Surgical excellence is marked by the ability to manage errors and unexpected events during an operation (de Leval et al., 2000; Wiegmann et al., 2007). However, even experienced surgical teams can be negatively impacted by minor problems that disrupt the œow of a surgical procedure. Specifically, as the number of minor events increases, the ability of a surgical team to cope with major problems decreases significantly (Reason, 2001). The accumulation of minor events appears to diminish the compensatory resources of the surgical team, increasing their vulnerability and susceptibility to committing errors (Carthey et al., 2003). Unfortunately, little is known about the nature and frequency of surgical œow disruptions that impact surgical performance. As a result, developing interventions that improve patient safety is onerous, and errors with serious rami-fications continue to occur at high rates in many surgical specialties, including cardiac surgery, vascular surgery, and neurosurgery (Kohn et al., 1999; Gawande et al., 2003).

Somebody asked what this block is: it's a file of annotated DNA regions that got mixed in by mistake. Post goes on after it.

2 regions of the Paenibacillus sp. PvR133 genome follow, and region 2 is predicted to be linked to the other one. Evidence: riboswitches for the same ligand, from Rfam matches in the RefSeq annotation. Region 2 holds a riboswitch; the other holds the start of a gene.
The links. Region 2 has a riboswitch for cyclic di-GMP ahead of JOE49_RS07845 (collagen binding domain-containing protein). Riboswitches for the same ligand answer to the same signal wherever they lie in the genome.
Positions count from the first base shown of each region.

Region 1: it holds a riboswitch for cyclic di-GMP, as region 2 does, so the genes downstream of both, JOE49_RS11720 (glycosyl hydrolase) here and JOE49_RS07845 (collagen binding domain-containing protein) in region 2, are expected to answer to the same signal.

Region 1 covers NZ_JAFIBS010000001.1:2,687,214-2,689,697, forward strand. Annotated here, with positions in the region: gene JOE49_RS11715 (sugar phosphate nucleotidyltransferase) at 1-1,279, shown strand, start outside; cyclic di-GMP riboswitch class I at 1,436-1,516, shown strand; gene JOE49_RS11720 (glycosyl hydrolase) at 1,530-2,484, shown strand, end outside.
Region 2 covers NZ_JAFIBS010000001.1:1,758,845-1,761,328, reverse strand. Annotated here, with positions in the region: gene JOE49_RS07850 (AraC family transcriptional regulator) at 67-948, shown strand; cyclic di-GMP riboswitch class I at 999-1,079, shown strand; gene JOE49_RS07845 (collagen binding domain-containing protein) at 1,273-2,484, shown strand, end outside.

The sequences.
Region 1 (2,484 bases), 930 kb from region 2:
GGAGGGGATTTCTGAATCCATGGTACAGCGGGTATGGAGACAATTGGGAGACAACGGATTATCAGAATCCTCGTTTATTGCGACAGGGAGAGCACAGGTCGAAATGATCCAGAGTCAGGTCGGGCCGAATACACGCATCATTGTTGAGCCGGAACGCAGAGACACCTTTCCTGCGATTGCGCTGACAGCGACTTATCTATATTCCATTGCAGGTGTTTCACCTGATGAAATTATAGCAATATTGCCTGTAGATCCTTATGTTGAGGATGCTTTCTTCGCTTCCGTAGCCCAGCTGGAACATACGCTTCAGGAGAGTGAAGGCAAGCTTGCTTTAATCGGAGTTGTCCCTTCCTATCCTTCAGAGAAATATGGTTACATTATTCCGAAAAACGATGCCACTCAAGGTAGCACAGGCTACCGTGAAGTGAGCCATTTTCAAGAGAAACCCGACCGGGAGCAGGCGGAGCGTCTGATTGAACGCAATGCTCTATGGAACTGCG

|Original language||English (US)|
|Title of host publication||Handbook of Human Factors and Ergonomics in Health Care and Patient Safety, Second Edition|
|Number of pages||10|
|State||Published - Jan 1 2016|
ASJC Scopus subject areas
- Economics, Econometrics and Finance(all)
- Business, Management and Accounting(all)